Specifically looking at Northern Ireland, there were 297 registered suicides for all persons in 2016, fewer than the 318 observed in 2015. This decrease is also reflected in age standardised rates, which were 18.1 per 100,000 in 2016 compared with 19.3 per 100,000 in 2015.

In 2016, males in Northern Ireland had a lower age-standardised rate than observed in 2015, with 27.3 per 100,000 deaths, compared with 30.3 per 100,000 in 2015. Conversely, females in Northern Ireland saw an increase, with 9.2 per 100,000 deaths from suicide compared with 8.8 per 100,000 in 2015. Despite a rise in the rates for Northern Irish and Scottish females, UK rates continue to show falling patterns, driven by English, and to a lesser extent, Welsh figures.

Differences in how coroners across the UK operate, in the past and present, make comparison and the identification of important trends more complex. For example, the large increase seen in Northern Ireland between 2004 and 2006 (Figure 2 and Figure 3) coincides with a change to the Northern Ireland Coroner’s Service. Prior to April 2006, there were seven coroners districts in Northern Ireland. Following a review, the separate districts were amalgamated into one centralised Coroners Service. Since 2006, there has been no statistically significant change in the Northern Ireland suicide rate.

Figure 4 shows that Northern Ireland had the highest rate in the UK and was significantly higher than Wales and each region of England.

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6. Suicides in the UK by age

While this section is based on UK figures, Suicides in Great Britain: 2016 registrations also looks at suicide by age for Great Britain. We identify similar trends in both geographies.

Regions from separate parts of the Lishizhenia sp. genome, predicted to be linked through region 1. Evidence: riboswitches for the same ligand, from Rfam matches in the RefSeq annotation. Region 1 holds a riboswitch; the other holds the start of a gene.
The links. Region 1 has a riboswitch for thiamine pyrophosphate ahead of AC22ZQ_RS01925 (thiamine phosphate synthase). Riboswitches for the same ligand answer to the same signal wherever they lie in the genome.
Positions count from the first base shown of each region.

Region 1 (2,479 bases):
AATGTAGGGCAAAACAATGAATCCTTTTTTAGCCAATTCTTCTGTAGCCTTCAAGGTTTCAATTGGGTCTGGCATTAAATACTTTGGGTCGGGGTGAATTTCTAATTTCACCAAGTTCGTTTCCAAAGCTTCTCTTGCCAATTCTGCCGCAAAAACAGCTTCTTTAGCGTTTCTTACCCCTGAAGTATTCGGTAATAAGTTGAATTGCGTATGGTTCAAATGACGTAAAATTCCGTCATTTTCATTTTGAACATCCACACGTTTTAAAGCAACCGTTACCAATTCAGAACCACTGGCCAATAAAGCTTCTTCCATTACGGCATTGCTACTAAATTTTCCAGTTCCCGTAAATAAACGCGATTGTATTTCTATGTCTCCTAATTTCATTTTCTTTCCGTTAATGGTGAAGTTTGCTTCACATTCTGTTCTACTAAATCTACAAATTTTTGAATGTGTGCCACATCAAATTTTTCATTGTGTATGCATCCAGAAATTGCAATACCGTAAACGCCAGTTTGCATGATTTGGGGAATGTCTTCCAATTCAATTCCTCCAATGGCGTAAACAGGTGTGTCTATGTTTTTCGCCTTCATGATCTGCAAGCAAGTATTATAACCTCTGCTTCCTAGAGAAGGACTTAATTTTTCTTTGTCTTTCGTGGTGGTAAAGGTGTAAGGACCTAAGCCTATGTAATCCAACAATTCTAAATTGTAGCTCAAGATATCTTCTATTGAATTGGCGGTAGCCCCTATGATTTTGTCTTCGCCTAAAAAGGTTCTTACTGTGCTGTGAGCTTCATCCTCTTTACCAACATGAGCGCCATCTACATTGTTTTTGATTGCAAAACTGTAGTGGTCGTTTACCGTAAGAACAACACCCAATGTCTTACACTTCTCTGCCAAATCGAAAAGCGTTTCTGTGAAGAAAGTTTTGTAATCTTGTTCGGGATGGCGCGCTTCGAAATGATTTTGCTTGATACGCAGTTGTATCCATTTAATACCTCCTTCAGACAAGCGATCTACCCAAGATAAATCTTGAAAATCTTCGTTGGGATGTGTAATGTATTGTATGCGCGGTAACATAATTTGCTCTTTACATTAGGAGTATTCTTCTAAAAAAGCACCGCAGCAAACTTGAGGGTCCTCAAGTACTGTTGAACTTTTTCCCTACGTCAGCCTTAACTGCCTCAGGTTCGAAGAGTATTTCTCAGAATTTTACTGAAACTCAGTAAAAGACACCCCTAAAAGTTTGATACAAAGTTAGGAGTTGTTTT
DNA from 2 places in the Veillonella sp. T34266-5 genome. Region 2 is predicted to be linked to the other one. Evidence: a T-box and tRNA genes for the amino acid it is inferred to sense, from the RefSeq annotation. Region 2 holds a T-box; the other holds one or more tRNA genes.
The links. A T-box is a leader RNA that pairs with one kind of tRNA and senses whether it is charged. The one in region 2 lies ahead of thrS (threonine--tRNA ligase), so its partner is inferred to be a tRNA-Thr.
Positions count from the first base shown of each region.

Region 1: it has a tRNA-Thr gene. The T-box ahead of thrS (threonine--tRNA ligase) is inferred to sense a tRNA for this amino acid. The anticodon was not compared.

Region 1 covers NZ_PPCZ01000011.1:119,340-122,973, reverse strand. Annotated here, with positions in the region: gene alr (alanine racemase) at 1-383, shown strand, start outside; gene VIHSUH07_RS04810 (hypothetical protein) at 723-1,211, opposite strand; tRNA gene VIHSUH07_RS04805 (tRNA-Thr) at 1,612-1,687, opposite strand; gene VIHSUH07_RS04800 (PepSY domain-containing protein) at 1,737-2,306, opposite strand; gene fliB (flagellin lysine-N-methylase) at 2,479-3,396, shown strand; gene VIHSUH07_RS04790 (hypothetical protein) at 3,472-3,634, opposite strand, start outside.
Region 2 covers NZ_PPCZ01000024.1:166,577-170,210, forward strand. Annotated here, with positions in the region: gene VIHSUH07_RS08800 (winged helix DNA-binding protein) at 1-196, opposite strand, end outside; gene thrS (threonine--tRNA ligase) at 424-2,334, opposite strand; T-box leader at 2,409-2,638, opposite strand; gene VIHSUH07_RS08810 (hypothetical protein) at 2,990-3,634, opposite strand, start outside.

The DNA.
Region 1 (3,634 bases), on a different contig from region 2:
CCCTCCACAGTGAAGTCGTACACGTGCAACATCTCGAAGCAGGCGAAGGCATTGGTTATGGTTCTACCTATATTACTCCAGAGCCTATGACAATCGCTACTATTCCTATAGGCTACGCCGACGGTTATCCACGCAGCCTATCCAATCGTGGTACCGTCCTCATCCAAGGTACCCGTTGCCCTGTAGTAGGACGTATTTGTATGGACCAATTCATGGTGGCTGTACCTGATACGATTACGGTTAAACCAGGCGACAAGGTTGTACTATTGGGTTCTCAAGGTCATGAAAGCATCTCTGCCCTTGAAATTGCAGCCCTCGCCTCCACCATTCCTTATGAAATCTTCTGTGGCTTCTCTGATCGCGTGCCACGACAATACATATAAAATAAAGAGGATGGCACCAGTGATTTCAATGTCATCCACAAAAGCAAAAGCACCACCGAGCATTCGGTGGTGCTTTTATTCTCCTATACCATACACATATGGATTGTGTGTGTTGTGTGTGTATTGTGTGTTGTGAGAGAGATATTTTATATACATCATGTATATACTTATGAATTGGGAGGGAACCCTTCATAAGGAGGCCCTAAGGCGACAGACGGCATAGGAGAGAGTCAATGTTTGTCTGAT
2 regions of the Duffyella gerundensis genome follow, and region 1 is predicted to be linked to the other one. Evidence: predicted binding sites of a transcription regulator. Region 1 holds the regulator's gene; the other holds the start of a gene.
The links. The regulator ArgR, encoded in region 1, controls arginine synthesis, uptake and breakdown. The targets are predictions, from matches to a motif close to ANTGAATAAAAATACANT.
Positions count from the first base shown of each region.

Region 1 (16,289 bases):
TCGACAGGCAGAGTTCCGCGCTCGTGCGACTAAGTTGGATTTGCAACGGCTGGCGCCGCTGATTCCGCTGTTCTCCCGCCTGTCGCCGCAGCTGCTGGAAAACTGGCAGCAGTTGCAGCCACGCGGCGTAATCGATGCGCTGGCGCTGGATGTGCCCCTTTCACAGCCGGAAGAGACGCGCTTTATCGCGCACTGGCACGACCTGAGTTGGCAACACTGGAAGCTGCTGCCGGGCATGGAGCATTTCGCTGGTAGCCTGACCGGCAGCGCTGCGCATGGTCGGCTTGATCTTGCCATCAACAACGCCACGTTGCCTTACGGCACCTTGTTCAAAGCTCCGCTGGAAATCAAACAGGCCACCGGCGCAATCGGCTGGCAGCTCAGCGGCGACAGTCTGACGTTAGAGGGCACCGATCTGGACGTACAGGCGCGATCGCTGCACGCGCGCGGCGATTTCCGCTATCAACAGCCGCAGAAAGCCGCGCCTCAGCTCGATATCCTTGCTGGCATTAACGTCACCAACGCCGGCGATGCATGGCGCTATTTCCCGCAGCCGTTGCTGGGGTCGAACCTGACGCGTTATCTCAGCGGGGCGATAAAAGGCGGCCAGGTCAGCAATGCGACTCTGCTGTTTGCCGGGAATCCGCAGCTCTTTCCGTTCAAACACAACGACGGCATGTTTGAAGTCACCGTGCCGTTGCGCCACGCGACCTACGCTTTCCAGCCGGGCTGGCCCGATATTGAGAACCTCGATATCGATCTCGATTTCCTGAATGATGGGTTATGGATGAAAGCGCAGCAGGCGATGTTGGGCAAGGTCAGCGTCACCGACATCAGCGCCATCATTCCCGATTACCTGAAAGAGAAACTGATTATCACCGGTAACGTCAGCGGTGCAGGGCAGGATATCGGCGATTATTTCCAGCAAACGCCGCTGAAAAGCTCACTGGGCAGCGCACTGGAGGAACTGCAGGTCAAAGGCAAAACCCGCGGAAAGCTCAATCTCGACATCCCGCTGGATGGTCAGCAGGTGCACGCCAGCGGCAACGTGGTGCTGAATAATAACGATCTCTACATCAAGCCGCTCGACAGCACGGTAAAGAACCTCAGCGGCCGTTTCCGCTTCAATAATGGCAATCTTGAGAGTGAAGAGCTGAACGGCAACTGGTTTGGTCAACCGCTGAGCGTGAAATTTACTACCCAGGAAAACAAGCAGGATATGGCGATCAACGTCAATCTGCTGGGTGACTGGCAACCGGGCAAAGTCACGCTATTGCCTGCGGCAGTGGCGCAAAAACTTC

As seen in Figure 5, the 2016 age-specific suicide rates increase with age from 10 to 14 year-olds through to 40 to 54 year-olds; they then fall significantly until the age group 70 to 74 year-olds before increasing again for older age groups.

For deaths registered in 2016 in the UK, persons aged 40 to 44 years had the highest age-specific suicide rate at 15.3 per 100,000. This age group also had the highest rate among males at 24.1 per 100,000, whilst females aged 50 to 54 years had the highest rate at 8.3 per 100,000.

Overall, the male age-specific suicide rate is around three- times higher than the female rate. The greatest disparity is between men and women aged 80 to 84 years, where men in this age group are more than four and a half times more likely to die by suicide. Males aged 15 to 19 years are only two and a half times more likely to die from suicide than females. As in previous years, the suicide rate for middle-aged men, notably those aged 40 to 44 years and 90 and over, is particularly high.